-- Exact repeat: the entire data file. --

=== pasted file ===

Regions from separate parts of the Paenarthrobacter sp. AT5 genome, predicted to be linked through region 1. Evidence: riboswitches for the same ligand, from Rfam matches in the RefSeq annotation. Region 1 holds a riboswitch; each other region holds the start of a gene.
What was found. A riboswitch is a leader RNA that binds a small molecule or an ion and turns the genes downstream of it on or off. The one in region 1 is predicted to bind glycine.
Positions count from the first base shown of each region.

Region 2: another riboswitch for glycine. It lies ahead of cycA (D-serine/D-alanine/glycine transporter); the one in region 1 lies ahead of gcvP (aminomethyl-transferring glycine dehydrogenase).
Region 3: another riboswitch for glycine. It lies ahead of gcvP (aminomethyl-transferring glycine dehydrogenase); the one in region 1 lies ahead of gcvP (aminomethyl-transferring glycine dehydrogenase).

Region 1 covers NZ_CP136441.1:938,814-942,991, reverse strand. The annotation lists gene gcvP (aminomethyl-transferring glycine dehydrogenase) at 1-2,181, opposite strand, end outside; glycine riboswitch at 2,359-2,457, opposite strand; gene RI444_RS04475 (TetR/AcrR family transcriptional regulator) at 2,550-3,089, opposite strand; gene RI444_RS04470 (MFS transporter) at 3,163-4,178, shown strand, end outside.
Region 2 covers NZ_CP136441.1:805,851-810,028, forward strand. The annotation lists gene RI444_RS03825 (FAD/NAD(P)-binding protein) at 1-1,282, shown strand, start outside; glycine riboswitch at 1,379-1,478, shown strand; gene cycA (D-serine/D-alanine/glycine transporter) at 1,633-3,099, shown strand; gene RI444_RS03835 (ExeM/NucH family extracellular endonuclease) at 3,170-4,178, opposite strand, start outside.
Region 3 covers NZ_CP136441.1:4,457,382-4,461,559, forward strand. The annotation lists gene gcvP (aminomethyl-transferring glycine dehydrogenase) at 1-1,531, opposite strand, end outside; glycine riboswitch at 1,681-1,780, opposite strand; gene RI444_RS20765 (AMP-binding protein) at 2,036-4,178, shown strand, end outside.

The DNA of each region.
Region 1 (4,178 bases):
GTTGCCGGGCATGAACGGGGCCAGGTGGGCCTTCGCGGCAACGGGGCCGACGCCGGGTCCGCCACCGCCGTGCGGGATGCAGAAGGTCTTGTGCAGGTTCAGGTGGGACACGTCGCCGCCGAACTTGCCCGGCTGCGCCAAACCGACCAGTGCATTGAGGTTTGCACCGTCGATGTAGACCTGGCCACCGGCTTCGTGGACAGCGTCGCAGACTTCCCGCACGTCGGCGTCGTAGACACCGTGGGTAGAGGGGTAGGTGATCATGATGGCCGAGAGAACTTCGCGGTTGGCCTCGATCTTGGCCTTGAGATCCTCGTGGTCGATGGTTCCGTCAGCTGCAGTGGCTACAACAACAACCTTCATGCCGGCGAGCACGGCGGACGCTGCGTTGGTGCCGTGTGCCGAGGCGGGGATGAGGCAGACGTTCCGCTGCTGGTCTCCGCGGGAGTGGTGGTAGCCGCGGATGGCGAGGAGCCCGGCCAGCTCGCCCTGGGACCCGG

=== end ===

Regions from separate parts of the Paenarthrobacter sp. AT5 genome, predicted to be linked through region 1. Evidence: riboswitches for the same ligand, from Rfam matches in the RefSeq annotation. Region 1 holds a riboswitch; each other region holds the start of a gene.
What was found. A riboswitch is a leader RNA that binds a small molecule or an ion and turns the genes downstream of it on or off. The one in region 1 is predicted to bind glycine.
Positions count from the first base shown of each region.

Region 2: another riboswitch for glycine. It lies ahead of cycA (D-serine/D-alanine/glycine transporter); the one in region 1 lies ahead of gcvP (aminomethyl-transferring glycine dehydrogenase).
Region 3: another riboswitch for glycine. It lies ahead of gcvP (aminomethyl-transferring glycine dehydrogenase); the one in region 1 lies ahead of gcvP (aminomethyl-transferring glycine dehydrogenase).

Region 1 covers NZ_CP136441.1:938,814-942,991, reverse strand. The annotation lists gene gcvP (aminomethyl-transferring glycine dehydrogenase) at 1-2,181, opposite strand, end outside; glycine riboswitch at 2,359-2,457, opposite strand; gene RI444_RS04475 (TetR/AcrR family transcriptional regulator) at 2,550-3,089, opposite strand; gene RI444_RS04470 (MFS transporter) at 3,163-4,178, shown strand, end outside.
Region 2 covers NZ_CP136441.1:805,851-810,028, forward strand. The annotation lists gene RI444_RS03825 (FAD/NAD(P)-binding protein) at 1-1,282, shown strand, start outside; glycine riboswitch at 1,379-1,478, shown strand; gene cycA (D-serine/D-alanine/glycine transporter) at 1,633-3,099, shown strand; gene RI444_RS03835 (ExeM/NucH family extracellular endonuclease) at 3,170-4,178, opposite strand, start outside.
Region 3 covers NZ_CP136441.1:4,457,382-4,461,559, forward strand. The annotation lists gene gcvP (aminomethyl-transferring glycine dehydrogenase) at 1-1,531, opposite strand, end outside; glycine riboswitch at 1,681-1,780, opposite strand; gene RI444_RS20765 (AMP-binding protein) at 2,036-4,178, shown strand, end outside.

The DNA of each region.
Region 1 (4,178 bases):
GTTGCCGGGCATGAACGGGGCCAGGTGGGCCTTCGCGGCAACGGGGCCGACGCCGGGTCCGCCACCGCCGTGCGGGATGCAGAAGGTCTTGTGCAGGTTCAGGTGGGACACGTCGCCGCCGAACTTGCCCGGCTGCGCCAAACCGACCAGTGCATTGAGGTTTGCACCGTCGATGTAGACCTGGCCACCGGCTTCGTGGACAGCGTCGCAGACTTCCCGCACGTCGGCGTCGTAGACACCGTGGGTAGAGGGGTAGGTGATCATGATGGCCGAGAGAACTTCGCGGTTGGCCTCGATCTTGGCCTTGAGATCCTCGTGGTCGATGGTTCCGTCAGCTGCAGTGGCTACAACAACAACCTTCATGCCGGCGAGCACGGCGGACGCTGCGTTGGTGCCGTGTGCCGAGGCGGGGATGAGGCAGACGTTCCGCTGCTGGTCTCCGCGGGAGTGGTGGTAGCCGCGGATGGCGAGGAGCCCGGCCAGCTCGCCCTGGGACCCGG